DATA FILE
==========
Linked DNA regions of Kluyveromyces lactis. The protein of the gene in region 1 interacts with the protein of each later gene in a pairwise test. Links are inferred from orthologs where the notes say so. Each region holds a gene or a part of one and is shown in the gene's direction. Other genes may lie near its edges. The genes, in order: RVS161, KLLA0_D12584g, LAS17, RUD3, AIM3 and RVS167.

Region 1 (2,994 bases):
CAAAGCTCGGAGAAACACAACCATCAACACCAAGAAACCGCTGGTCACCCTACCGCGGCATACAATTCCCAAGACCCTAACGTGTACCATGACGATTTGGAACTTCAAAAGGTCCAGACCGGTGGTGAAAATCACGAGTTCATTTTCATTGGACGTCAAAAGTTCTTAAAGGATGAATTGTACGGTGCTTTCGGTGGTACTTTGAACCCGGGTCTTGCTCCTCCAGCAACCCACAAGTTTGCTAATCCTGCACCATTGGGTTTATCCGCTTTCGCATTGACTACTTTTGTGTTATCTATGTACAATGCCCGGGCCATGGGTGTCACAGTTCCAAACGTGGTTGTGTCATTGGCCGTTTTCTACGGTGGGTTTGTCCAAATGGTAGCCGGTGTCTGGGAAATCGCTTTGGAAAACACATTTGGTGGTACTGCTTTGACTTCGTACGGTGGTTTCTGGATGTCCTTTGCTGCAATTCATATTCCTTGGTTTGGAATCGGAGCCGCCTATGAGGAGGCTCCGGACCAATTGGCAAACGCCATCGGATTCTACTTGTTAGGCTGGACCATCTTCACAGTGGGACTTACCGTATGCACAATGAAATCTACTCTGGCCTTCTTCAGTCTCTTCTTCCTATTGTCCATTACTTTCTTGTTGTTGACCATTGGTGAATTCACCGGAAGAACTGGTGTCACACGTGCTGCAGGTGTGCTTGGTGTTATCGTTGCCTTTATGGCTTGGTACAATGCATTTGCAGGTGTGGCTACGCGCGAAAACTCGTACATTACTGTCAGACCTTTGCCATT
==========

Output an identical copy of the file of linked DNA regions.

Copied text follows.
Linked DNA regions of Kluyveromyces lactis. The protein of the gene in region 1 interacts with the protein of each later gene in a pairwise test. Links are inferred from orthologs where the notes say so. Each region holds a gene or a part of one and is shown in the gene's direction. Other genes may lie near its edges. The genes, in order: RVS161, KLLA0_D12584g, LAS17, RUD3, AIM3 and RVS167.

Region 1 (2,994 bases):
CAAAGCTCGGAGAAACACAACCATCAACACCAAGAAACCGCTGGTCACCCTACCGCGGCATACAATTCCCAAGACCCTAACGTGTACCATGACGATTTGGAACTTCAAAAGGTCCAGACCGGTGGTGAAAATCACGAGTTCATTTTCATTGGACGTCAAAAGTTCTTAAAGGATGAATTGTACGGTGCTTTCGGTGGTACTTTGAACCCGGGTCTTGCTCCTCCAGCAACCCACAAGTTTGCTAATCCTGCACCATTGGGTTTATCCGCTTTCGCATTGACTACTTTTGTGTTATCTATGTACAATGCCCGGGCCATGGGTGTCACAGTTCCAAACGTGGTTGTGTCATTGGCCGTTTTCTACGGTGGGTTTGTCCAAATGGTAGCCGGTGTCTGGGAAATCGCTTTGGAAAACACATTTGGTGGTACTGCTTTGACTTCGTACGGTGGTTTCTGGATGTCCTTTGCTGCAATTCATATTCCTTGGTTTGGAATCGGAGCCGCCTATGAGGAGGCTCCGGACCAATTGGCAAACGCCATCGGATTCTACTTGTTAGGCTGGACCATCTTCACAGTGGGACTTACCGTATGCACAATGAAATCTACTCTGGCCTTCTTCAGTCTCTTCTTCCTATTGTCCATTACTTTCTTGTTGTTGACCATTGGTGAATTCACCGGAAGAACTGGTGTCACACGTGCTGCAGGTGTGCTTGGTGTTATCGTTGCCTTTATGGCTTGGTACAATGCATTTGCAGGTGTGGCTACGCGCGAAAACTCGTACATTACTGTCAGACCTTTGCCATT